LONDON, ENGLAND - Sunday, October 22, 2017: l11 dejection after the fourth Spurs goal during the FA Premier League match between Tottenham Hotspur and Liverpool at Wembley Stadium. (Pic by Paul Marriott/Propaganda)

Of course, it’s not as straight-forward as suggesting the Reds have improved immeasurably after five games, even due to a simple factor such as the fixture list.

Going forward, 10 and 20 games into the season, we’ll be able to show not only if the Reds are on course for a points-per-calendar month improvement, but also if they’re directly better off against the same opponents.

Beating Spurs, where the Reds lost last term, immediately gives a favourable three-point swing, for example.

Five wins from five doesn’t just indicate a great start, it shows that even more points are there to be won if the Reds even match the same levels as last season.

In the opening five of last year, for example, a home draw with Burnley was recorded, a reasonable result to expect improvement on this term. But we also lost at Man City—so anything taken there at all this season will yield a net improvement compared to last year (as well as taking points off a rival).


Liverpool vs…title winners

MANCHESTER, ENGLAND - Monday, May 14, 2018: Manchester City's captain Vincent Kompany celebrates with the trophy on stage after the parade through the city after winning the FA Premier League and the Football League Cup trophies. (Pic by David Rawcliffe/Propaganda)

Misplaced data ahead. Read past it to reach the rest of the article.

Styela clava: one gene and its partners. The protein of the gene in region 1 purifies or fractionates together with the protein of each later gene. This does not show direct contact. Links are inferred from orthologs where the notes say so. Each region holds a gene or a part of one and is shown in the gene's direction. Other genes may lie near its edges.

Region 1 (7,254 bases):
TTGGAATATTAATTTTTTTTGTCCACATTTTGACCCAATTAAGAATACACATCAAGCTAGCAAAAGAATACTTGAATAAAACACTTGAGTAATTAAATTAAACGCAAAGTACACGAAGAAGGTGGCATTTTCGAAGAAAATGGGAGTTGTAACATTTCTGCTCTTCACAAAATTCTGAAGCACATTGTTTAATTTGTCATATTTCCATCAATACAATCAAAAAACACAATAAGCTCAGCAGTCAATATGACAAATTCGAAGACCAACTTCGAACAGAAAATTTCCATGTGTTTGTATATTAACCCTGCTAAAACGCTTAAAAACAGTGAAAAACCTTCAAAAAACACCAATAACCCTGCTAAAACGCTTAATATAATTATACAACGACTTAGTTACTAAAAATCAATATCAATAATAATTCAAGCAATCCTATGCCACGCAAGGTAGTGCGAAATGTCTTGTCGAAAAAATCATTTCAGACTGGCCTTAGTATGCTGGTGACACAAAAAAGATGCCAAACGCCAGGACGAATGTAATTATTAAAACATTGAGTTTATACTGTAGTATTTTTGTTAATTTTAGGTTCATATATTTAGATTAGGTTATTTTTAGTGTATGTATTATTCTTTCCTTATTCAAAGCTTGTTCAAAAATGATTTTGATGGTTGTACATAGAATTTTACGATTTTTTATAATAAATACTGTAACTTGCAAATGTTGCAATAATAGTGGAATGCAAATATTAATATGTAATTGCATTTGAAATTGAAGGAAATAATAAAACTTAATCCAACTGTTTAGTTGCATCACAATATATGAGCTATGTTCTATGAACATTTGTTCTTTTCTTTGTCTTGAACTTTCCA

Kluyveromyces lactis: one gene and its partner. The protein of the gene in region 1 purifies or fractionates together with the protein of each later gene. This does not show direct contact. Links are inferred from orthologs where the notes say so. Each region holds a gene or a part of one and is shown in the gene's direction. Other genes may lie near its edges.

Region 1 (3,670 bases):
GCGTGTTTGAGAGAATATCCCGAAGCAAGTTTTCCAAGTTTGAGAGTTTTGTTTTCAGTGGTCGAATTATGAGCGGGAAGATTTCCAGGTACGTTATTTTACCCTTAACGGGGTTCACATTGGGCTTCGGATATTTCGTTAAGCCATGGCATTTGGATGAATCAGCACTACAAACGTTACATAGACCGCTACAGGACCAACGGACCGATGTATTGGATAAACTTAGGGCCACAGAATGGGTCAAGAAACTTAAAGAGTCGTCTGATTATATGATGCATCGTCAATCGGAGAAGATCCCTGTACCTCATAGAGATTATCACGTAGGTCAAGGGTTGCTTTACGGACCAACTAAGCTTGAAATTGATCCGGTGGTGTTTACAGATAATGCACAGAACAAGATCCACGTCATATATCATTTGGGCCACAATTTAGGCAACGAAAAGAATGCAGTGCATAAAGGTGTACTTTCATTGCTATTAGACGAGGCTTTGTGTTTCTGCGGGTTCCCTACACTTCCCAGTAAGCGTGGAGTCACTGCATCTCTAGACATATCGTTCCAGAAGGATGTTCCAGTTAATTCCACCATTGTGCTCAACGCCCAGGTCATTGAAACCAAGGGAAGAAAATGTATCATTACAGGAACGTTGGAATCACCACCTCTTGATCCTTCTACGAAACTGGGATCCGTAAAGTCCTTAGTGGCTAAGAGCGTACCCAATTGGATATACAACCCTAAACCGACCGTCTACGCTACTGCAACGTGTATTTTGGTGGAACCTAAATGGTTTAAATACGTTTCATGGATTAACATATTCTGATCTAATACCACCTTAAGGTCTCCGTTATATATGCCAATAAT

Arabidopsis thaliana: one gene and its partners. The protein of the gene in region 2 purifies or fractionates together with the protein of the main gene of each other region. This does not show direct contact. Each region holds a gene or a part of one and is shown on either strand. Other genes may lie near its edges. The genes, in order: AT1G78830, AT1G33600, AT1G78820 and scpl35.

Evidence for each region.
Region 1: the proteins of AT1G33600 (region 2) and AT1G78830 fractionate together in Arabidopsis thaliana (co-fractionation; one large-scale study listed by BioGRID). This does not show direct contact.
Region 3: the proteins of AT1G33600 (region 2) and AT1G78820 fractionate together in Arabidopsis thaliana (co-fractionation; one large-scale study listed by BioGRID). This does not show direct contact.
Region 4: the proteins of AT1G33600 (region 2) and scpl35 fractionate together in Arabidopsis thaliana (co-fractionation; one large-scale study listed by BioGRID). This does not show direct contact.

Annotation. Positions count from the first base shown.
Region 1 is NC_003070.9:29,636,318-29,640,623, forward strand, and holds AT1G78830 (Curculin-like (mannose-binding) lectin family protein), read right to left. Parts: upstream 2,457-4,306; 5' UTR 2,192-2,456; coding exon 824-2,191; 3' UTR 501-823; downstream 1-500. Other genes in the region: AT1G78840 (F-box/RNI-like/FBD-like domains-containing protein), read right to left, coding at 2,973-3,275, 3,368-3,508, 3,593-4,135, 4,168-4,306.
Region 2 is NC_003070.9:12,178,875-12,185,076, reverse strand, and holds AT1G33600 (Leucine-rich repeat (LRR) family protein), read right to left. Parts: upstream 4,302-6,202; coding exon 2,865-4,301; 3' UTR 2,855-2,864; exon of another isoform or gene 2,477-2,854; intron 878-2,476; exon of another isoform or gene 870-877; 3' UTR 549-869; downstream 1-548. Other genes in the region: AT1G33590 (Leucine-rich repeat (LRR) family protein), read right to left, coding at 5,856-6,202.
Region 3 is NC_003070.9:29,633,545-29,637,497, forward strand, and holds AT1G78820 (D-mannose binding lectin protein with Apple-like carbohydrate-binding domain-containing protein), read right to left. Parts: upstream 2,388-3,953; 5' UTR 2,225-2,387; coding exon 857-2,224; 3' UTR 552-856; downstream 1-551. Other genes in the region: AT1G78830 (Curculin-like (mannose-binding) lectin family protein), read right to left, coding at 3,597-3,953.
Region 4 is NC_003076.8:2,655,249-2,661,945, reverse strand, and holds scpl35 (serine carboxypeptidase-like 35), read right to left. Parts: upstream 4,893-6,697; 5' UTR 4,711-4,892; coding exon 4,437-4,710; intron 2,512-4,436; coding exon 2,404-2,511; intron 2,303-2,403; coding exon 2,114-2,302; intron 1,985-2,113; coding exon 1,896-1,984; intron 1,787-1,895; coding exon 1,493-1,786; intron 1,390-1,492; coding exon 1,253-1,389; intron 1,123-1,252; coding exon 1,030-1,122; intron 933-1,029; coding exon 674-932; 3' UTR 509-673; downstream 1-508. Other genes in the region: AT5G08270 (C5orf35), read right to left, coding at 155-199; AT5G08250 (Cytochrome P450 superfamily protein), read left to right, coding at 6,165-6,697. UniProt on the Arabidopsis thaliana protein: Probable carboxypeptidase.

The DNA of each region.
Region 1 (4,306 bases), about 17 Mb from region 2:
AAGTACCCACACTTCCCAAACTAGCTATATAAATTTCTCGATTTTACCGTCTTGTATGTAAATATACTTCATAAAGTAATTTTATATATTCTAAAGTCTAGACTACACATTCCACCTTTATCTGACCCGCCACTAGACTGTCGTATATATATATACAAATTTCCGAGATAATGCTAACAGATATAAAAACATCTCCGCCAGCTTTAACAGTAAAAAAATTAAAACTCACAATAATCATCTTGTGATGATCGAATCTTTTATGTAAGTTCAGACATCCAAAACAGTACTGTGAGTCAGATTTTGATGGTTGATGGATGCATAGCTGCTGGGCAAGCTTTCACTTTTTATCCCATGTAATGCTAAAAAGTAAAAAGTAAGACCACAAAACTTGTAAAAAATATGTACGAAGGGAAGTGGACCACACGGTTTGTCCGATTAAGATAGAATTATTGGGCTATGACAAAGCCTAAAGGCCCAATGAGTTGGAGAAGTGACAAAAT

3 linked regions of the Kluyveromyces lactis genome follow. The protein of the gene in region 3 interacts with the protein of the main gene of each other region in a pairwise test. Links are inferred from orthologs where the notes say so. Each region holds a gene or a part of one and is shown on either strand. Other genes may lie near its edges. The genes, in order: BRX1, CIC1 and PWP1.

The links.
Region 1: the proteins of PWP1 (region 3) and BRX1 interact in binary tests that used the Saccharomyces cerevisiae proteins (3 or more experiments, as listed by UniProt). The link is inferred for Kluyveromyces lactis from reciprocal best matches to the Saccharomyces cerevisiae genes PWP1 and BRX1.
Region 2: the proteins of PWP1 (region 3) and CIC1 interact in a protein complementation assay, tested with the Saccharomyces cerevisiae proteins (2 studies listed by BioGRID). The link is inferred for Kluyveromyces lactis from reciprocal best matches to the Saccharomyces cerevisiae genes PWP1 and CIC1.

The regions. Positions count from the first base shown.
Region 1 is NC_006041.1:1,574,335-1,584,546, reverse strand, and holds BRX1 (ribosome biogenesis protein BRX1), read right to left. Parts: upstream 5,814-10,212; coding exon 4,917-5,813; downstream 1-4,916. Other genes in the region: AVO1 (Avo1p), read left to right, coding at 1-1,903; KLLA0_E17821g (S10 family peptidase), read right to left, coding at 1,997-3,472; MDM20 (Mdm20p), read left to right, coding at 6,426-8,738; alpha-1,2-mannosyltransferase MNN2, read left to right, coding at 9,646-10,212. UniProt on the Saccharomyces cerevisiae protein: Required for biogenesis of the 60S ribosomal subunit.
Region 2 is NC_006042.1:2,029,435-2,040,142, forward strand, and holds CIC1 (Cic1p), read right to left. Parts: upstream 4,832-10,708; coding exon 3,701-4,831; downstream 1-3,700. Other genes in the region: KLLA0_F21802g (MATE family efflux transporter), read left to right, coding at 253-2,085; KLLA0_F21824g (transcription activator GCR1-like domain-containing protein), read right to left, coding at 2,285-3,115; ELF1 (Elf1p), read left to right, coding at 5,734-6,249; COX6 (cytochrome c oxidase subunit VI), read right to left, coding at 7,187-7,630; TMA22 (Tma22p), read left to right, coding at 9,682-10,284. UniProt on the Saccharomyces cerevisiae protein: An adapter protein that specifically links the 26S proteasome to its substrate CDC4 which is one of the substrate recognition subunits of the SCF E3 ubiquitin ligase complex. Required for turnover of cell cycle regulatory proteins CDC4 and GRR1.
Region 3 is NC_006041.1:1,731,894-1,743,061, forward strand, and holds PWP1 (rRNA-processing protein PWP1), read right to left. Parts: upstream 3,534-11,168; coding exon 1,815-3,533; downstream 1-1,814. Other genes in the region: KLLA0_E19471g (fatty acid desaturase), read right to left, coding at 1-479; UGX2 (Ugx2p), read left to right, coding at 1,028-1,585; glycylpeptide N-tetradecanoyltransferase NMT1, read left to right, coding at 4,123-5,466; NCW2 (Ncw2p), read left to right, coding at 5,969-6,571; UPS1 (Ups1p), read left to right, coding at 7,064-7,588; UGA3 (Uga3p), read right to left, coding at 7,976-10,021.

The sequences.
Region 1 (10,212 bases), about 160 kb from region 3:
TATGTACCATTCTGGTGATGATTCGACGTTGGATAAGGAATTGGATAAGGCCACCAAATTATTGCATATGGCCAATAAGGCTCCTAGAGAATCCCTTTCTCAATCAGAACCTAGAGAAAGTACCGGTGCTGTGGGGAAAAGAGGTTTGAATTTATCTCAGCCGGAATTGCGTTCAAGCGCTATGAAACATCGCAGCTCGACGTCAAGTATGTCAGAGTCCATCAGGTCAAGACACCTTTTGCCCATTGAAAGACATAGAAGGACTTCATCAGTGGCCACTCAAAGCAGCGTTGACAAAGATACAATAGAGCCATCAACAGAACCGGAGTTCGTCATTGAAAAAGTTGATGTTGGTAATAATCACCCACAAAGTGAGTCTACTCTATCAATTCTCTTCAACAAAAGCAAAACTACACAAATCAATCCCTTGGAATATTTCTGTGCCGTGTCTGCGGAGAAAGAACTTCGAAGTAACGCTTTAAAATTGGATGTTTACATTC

Finally, it’s vital to chart the Reds’ progress against title-winners.

While Leicester’s triumph in 15/16 was an outlier, both in terms of the club and the points haul (81), the past two campaigns have shown the heights the Reds must scale.

Chelsea (93) in 16/17 and City (100) last term were way out in front both seasons, and both are likely to be champions this season if it isn’t Liverpool themselves.

So marking how the Reds fare against their season-long progress in those two title-winning seasons will offer yet more meaningful evidence in whether we can really expect Klopp and Co. to go close this season.

While Liverpool have been absolutely perfect thus far in winning matches, the above chart shows how little margin there is for error.

Man City, as shown by the dead-straight line just below the Reds’ tally-and-trend line, went on an incredible 18-match win streak just into last season.

That shows the sort of level we’re facing this term.

And, because football is at least as much about mentality as technique, there’s simply no question that a bad start to the season can wreck title hopes just as much as a good start can ignite them.

So it’s worth noting how well each of the previous few title-winners fared early on in the season, in relation to Liverpool’s 100 per cent start after five matches:

None took a full five wins, so the Reds are ahead of the curve on that score, too.

With more big matches to come, rotation likely on the domestic scene because of European involvement and other teams working hard to claim the first scalp of the Reds, every match from here on will be even harder to win.

It’s still a marathon, but we’ve taken the first corner with determination, belief and plenty of reason to look forward with optimism to the next difficult stretch of the race.